Two main types of data collection methods can be distinguished, on the basis of the sources of the data. One type is based on the reporting of the data by intermediaries; the most important example is the use of the exchange transactions data typically compiled from the records maintained by commercial banks. The second type is based on the reporting of the data by the transactors themselves, in the form of either reports of individual transactions or reports summarizing groups of transactions over time.

In almost all cases, the collection of raw data is only part of the process through which entries are finally made in the international accounts. In many cases estimation procedures must be developed, drawing on statistics collected to permit computation of the balance of payments, statistics collected for other purposes, or statistics compiled in other countries or by international institutions. The results of the compilations and of the estimating procedures have to be verified wherever possible by checking with other information available within the country or, sometimes, with information available in partner countries.

An important consideration in all these systems is the extent to which the office responsible for preparation of the accounts has authority to obtain essential information from residents carrying out transactions with nonresidents. Such authority can range from an absolute requirement for reporting transactions under an exchange control regime to a purely voluntary system of questionnaire surveys. Closely related to the question of authority is the question of the burden and expense of obtaining this information, which involves both the statistical offices using the data and the public supplying the information.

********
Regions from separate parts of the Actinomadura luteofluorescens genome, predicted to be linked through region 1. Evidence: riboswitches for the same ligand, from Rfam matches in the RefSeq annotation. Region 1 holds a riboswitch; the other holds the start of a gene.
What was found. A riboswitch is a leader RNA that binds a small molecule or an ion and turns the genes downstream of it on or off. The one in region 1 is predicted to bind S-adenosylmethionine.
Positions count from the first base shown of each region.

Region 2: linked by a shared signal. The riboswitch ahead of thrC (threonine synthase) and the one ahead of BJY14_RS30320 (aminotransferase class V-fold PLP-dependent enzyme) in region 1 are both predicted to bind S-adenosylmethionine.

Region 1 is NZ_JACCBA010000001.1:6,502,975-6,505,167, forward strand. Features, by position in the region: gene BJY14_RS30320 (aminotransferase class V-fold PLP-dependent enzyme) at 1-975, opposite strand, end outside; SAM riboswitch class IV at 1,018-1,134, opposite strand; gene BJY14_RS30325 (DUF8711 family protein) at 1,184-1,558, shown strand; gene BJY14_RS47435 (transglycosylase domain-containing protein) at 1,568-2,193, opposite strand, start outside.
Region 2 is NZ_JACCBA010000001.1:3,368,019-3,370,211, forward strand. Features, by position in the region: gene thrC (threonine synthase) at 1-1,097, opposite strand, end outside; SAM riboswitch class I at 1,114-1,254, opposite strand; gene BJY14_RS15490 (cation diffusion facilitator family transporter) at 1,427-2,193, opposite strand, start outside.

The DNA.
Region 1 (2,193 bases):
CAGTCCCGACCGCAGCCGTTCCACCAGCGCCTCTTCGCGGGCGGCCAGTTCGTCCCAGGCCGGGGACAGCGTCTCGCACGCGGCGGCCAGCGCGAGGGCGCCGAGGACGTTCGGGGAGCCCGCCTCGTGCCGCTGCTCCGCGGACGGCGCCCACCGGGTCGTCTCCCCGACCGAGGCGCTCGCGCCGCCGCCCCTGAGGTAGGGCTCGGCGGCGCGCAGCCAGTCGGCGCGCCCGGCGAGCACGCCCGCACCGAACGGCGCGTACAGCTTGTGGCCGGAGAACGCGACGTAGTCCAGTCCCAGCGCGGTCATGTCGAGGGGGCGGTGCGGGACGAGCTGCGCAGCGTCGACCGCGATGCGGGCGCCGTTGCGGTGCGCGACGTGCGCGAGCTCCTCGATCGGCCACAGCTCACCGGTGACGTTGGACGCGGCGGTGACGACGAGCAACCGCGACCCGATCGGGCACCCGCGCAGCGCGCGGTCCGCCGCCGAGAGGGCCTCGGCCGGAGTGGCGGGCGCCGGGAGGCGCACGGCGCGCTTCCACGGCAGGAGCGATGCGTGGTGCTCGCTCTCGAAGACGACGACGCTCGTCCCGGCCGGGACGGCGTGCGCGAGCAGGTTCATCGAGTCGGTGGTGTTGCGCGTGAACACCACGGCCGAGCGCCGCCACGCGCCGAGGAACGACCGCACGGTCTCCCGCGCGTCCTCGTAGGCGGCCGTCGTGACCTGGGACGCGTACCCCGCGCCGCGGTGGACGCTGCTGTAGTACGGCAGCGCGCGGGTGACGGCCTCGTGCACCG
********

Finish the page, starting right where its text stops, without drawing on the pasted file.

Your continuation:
While some countries rely on a single source for basic data on investment income, such as the records derived from an exchange control system, most countries find it necessary to use a variety of methods to cover this increasingly elusive international sector of their economies. Indeed, the hallmark of an effective data gathering system is flexibility and adaptability to the types of transactions involved and to changing circumstances. In this section we are mainly concerned with the procedures used to collect data and to prepare estimates related to international investment income. To a considerable extent these procedures are linked to those used in obtaining information on international capital flows. We do not consider the problems connected with sectors of the international accounts, especially merchandise trade, which were outside the terms of reference of the Working Party. However, problems of the statistics used in the transportation and unrequited transfer accounts are discussed in Chapters VII and VIII.